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The amount of time is impossible to predict. It depends on the existing battery balance. If the battery is well balanced and full already, the battery voltage could stabilize in 3 hours. If it is badly balanced, it could take 30-36 hours, probably less if starting from full.

You should stop grid charging when the battery voltage no longer rises. In my experience, good batteries can stabilize at 165V give or take a bit. Poor batteries might stabilize in the high 170s. The difference is due to the average internal resistance of the 120 cells, which no one ever knows until they grid charge.

Of course, current battery capacity influences charge time also.

Bottom line, you aren't going to know balance time or balance voltage until you grid charge.:)
 
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What Jime said - watch for the voltage to peak and level out the first time instead of charging step A below.

Then this, roughly...

(Pulled from a post by SKeith, quoted in the post I referenced earlier)...

If your power supply is 350mA, you charge for 10,400/350 = 29.7 hr at the start of each phase.

Each discharge phase length will change on each cycle. Try to check it at least once per hour. If it's bed time, and it's over 120V, install the 25W and let it run overnight. Take what you get.

A) Grid charge for 10,400mAh input
  • Discharge to 144V w/2X 150W wattage bulbs IN SERIES (goes pretty quick)
  • Discharge to 120V w/75W bulbs IN SERIES (takes awhile)
  • Discharge to 96V w/25W bulbs IN SERIES (takes a long time)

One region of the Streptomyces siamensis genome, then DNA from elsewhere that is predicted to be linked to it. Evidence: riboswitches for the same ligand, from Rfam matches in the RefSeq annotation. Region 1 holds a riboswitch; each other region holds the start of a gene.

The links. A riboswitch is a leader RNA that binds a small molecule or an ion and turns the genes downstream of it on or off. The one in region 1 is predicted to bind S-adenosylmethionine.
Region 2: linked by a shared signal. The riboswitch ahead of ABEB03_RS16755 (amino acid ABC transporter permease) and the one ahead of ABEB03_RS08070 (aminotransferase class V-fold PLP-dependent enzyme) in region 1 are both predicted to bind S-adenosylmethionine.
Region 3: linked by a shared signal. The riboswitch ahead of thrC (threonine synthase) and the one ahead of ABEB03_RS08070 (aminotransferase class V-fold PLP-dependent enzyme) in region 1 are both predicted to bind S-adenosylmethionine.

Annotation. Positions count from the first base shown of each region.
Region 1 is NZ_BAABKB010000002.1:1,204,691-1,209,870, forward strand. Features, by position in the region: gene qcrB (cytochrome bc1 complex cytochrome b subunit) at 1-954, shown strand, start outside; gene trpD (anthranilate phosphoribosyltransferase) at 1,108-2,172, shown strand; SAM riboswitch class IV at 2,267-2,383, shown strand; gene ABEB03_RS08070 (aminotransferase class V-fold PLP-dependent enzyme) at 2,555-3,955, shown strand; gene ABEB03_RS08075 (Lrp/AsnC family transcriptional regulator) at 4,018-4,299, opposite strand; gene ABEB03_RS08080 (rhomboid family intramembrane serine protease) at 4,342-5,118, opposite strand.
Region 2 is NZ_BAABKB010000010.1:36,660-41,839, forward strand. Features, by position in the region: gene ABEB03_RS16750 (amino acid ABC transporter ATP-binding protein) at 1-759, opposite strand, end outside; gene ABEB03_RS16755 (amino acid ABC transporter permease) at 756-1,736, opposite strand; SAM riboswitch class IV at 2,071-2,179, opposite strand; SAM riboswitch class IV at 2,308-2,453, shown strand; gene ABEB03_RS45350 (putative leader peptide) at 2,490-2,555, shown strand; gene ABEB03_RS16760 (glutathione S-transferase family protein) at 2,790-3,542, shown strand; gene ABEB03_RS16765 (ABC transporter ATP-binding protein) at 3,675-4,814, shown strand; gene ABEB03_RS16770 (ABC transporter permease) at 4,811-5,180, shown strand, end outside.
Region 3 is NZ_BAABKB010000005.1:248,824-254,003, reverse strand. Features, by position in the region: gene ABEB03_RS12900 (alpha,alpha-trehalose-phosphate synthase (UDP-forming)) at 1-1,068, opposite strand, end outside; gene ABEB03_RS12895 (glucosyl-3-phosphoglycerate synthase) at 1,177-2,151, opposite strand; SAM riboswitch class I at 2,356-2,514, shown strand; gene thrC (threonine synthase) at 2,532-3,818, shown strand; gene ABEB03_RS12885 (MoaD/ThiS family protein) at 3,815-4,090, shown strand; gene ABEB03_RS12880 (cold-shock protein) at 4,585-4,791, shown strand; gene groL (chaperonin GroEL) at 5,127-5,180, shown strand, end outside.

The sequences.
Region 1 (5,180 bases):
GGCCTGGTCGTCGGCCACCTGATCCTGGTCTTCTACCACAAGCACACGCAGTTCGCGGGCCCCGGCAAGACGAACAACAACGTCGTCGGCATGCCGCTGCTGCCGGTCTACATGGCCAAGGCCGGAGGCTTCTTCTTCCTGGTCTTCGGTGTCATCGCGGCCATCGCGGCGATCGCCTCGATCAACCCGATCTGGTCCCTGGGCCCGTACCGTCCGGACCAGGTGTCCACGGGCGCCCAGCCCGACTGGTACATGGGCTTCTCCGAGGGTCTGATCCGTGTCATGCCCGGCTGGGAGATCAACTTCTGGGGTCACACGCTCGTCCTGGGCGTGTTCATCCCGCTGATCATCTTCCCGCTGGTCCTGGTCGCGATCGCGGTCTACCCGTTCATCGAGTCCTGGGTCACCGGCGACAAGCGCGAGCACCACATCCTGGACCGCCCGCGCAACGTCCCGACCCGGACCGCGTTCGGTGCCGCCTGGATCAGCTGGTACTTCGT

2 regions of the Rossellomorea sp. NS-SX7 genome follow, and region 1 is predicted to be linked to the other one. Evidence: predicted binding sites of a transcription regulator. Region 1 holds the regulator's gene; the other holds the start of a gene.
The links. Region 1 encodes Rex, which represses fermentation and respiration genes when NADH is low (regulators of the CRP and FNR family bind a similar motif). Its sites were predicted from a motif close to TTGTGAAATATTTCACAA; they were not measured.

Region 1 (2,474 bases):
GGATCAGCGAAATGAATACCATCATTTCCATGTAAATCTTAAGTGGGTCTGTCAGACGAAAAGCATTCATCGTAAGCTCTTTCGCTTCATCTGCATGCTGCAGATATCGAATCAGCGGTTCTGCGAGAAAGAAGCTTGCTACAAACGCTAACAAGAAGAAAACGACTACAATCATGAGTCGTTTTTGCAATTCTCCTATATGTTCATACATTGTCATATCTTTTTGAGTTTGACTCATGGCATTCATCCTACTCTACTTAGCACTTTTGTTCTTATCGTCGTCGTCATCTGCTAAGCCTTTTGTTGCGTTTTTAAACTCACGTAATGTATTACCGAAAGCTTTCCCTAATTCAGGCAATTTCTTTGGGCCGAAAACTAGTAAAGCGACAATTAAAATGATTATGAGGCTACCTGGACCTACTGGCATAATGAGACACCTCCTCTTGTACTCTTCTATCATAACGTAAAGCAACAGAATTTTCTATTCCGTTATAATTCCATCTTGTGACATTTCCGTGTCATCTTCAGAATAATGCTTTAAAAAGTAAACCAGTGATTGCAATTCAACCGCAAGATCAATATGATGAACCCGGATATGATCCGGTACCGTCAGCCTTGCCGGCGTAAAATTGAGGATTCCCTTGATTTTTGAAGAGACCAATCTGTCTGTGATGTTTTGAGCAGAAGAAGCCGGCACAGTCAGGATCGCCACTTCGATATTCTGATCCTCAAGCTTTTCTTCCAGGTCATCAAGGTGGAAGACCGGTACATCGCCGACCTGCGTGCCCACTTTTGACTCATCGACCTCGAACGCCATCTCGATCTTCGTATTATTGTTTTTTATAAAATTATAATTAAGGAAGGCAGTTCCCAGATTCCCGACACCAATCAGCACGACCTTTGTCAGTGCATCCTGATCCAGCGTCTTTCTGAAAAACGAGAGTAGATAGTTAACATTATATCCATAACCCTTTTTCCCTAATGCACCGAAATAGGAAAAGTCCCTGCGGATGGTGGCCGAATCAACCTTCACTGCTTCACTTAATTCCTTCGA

B) Grid charge for 10,400mAh input
  • Discharge to 144V w/2X 150W wattage bulbs IN SERIES (takes longer)
  • Discharge to 120V w/75W bulbs IN SERIES (notably quicker than 1st time)
  • Discharge to 60V w/25W bulbs IN SERIES (notably quicker than 1st time)
  • Overall takes less time than cycle A
C) Grid charge for 10,400mAh input
  • Discharge to 144V w/2X 150W wattage bulbs IN SERIES
  • Discharge to 120V w/75W bulbs IN SERIES
  • Discharge to 60V w/25W bulbs IN SERIES
  • Like cycle B but less pronounced a jump than what was experienced between cycles A and B. Overall will take a little less time than B.
D) Grid charge for 10,400mAh input

If you can monitor the discharge current and record time, voltage, current periodically, you can calculate the capacity of your pack. If you do this, make sure you record 144V, 132V and 120V readings.

Discharge time changes between cycles because you're "moving" the capacity you discharged at lower currents/voltages to higher currents/voltages.
Variation - you only have a single bulb discharger. Don’t worry. Whatever bulb you use, it’ll just take longer on the discharge. And if it burns out, the discharge process will be interrupted until you replace it. Again, no worries - just watch for the final discharge target voltage.

Charging - I do it Jime & OlRowdy01’s way, where I watch for the voltage to peak and level off for 2-3 hours. But it ends up being close to the calculated 24-30 hours. The peak voltage also varies noticeably with temperature - higher when it’s colder. My battery usually peaks in the 170s.

Unlike HR’s new chargers this does NOT look like a set & forget automatic charger. You’ll probably have to monitor the process.